During Thursday night’s edition of The Late Show With Stephen Colbert on CBS, the liberal host made a surprising comment about how he believes Donald Trump should leave the White House.
While interviewing guest Diane Sawyer, who had interviewed the GOP occupant of the White House back in 1999, Colbert concluded:
We have a president now who is under investigation. Some people are calling for his impeachment.
I don't actually think that's that great of an idea because I think that if Donald Trump should leave office, it should be through political means, not necessarily through judicial or extreme constitutional remedies.
“This isn’t the first division in my lifetime,” he stated. “I remember the Nixon administration. I remember Watergate.”
The host began his interview of the former ABC World News anchor by noting: “You’ve been in the news for so many years. Give me a little bit of perspective here because I pretended to be in the news for years. But you’re actually are the real thing, a respected journalist.”
“Is there more news now, or does it just feel like there's more news now?” he asked. “Or is it the same amount, and it’s gotten thicker and harder to chew?”
“Oh my goodness,” Sawyer responded before asserting that current news is “indigestive, positively indigestive.”
The journalist continued: “There’s so much of it, so many venues. It’s incessant.”
“You know,” she added, “I think some psychologists have told us -- in another piece I’m working on -- that there is a condition they’re looking at which is feeling inadequate because somebody knew an alert three seconds before you knew the alert in the room.”
“How much more can we do this?” Sawyer asked. “How much faster can we go?”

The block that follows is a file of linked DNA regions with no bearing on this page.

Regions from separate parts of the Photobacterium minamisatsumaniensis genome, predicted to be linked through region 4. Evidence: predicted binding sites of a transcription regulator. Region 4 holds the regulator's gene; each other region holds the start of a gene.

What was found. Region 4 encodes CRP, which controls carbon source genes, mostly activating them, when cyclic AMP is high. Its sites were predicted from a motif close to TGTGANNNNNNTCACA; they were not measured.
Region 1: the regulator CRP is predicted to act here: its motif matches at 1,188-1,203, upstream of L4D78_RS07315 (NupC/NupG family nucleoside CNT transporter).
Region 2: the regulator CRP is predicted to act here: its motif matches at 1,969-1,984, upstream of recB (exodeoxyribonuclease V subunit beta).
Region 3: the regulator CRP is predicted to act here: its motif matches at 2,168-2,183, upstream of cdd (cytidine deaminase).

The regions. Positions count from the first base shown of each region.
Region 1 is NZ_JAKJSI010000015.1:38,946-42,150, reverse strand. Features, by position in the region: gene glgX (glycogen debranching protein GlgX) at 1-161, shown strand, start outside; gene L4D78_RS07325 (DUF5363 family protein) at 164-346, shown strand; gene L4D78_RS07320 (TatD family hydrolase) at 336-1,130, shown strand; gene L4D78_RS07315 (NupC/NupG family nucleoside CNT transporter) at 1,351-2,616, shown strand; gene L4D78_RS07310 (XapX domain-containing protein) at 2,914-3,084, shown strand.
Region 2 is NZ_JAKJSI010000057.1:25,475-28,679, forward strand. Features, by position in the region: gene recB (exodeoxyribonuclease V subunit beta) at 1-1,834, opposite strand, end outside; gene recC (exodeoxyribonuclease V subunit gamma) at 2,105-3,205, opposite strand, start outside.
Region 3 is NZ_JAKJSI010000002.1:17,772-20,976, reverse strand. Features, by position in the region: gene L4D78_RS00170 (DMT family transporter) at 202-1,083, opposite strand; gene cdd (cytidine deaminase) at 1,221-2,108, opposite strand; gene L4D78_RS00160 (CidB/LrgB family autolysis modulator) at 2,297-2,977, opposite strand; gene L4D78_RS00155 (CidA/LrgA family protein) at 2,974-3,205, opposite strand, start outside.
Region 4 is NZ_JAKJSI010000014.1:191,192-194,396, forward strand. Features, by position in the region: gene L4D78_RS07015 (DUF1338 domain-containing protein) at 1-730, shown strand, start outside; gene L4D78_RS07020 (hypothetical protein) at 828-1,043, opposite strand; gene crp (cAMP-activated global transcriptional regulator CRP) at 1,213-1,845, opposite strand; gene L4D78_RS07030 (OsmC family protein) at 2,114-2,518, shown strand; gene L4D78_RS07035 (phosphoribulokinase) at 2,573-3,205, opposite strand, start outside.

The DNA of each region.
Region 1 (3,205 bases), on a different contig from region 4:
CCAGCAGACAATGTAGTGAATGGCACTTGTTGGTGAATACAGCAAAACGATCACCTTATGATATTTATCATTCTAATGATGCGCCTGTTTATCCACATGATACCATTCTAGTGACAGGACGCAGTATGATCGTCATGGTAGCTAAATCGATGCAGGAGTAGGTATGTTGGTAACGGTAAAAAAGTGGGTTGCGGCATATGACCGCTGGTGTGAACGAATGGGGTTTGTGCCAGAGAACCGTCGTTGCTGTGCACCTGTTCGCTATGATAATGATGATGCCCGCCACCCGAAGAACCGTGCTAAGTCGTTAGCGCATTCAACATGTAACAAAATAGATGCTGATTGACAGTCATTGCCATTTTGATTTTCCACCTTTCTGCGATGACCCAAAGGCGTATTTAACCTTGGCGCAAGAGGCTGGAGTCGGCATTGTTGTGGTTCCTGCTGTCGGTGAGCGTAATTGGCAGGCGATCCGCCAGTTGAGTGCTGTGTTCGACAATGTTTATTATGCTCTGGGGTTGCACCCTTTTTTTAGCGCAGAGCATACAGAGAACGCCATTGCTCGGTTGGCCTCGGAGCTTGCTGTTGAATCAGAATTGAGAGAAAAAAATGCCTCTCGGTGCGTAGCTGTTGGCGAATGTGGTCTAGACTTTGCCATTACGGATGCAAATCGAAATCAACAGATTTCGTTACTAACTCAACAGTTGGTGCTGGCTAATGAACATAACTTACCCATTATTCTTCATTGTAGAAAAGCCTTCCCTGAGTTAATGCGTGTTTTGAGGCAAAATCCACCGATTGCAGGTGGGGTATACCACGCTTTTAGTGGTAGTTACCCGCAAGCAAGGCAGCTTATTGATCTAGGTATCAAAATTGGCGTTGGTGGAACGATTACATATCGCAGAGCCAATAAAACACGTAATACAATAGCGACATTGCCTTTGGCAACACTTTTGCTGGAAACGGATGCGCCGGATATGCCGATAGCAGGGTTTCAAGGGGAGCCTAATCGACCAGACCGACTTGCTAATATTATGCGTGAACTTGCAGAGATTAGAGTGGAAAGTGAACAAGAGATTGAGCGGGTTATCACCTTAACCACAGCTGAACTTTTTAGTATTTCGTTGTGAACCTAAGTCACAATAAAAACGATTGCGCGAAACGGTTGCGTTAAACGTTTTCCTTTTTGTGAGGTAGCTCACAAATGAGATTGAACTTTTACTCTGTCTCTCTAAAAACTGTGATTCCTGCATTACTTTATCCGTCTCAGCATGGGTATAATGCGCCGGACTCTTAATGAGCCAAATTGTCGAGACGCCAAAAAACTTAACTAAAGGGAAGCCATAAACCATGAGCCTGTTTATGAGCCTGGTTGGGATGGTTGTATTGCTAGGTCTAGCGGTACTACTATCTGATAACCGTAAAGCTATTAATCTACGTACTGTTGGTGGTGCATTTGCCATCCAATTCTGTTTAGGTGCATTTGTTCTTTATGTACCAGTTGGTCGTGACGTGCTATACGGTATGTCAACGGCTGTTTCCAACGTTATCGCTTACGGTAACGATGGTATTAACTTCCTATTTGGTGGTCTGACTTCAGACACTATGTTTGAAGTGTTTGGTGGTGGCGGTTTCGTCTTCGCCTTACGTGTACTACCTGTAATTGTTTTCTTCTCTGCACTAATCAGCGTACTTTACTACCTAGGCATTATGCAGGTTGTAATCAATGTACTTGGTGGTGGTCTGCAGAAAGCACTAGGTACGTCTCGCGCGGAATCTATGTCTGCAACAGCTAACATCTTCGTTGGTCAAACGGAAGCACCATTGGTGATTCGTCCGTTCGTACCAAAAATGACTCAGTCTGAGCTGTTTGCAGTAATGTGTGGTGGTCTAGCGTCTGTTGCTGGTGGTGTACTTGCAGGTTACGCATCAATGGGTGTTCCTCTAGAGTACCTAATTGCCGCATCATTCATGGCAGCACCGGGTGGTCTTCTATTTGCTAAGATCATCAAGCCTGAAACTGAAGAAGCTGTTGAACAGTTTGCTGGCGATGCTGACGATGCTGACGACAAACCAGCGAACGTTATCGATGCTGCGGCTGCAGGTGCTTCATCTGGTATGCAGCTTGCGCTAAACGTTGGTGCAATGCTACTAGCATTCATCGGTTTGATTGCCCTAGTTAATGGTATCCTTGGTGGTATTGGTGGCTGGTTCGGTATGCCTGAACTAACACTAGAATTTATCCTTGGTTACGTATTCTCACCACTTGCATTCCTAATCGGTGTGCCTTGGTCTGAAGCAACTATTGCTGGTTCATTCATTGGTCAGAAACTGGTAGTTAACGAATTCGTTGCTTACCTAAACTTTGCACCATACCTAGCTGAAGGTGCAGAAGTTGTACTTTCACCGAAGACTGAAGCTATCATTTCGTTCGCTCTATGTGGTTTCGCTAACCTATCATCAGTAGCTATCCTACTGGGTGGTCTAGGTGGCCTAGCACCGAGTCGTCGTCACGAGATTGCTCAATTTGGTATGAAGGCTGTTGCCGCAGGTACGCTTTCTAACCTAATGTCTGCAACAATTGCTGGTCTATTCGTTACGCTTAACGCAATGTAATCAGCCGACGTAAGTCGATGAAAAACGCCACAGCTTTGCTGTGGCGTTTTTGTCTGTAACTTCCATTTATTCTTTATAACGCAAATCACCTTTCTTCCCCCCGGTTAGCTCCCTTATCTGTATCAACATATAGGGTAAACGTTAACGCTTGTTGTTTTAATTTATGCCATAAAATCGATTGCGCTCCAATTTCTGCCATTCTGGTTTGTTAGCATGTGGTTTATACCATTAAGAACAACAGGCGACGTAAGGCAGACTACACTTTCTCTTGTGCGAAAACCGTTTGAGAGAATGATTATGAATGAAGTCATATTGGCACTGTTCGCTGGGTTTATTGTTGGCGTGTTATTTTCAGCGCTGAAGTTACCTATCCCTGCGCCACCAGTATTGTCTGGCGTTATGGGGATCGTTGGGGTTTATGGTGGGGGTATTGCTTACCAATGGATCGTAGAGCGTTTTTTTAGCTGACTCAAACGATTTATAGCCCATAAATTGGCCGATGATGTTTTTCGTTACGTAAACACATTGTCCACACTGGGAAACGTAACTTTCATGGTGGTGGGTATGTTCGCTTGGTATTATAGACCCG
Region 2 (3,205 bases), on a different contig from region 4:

Colbert then stated: “I’ve got it right here. The old watch is telling me I've actually been on the stage before, and my watch has gone off and I'm, like, why didn't I make a joke about that?”
“I don't know about you,” the guest stated, “but I vow I'm not going to look. ‘I'm not going to look,’ and there we are. We can't stop.”
“We're like hamsters hitting the pedal to get another pellet,” the liberal host continued.
“Are we smarter?” Sawyer inquired.
“No, no, no,” Colbert responded. “I’m dumber. That is for sure.”
The host then noted that his guest interviewed Trump in 1999, during “his first flirtation with running for president. What was he like then? Has he changed, or have we changed?”
“Good question,” she replied before noting that the president “was amazingly consistent about China and the trade war” over the years.
“So tariffs back then, too?” Colbert asked.
Sawyer then said that Trump called events in the political arena “stunts that you do in campaigning,” but he stated: “They energize me, and people want me energized, so that’s why I do them.”
“He told us a lot about who he was and how he campaigned,” she noted.
“And back then no one took him seriously,” the liberal host responded.
“Well, we’ve changed. We certainly have changed,” Sawyer replied. “I mean, we’ve seen the undertow that is pulling us apart.”
“I’m from Kentucky,” and “in my family alone, there are so many opinions on every single issue,” she continued. “We’re tough, and yet we have such trouble even just addressing what each other’s feeling.”
The guest then added: “After all this time in this moment, we’ve got to think of something different because it’s not working. “We’re not talking to each other in a way that actually is making us illuminated about each other and how we got here.”
At that point, Colbert noted: “This isn’t the first division in my lifetime. I remember the Nixon administration. I remember Watergate.”
“We have a president now who is under investigation,” he added. “Some people are calling for his impeachment.”
“I don't actually think that's that great of an idea because I think that if Donald Trump should leave office, it should be through political means,” Colbert continued, “not necessarily through judicial or extreme constitutional remedies.”
Perhaps Colbert believes that Trump can’t be re-elected during the 2020 election. As someone who hammers the president every chance he gets, the liberal comedian might indeed think that. Still, with that contest more than two years in the future, things might happen that could change his mind long before then.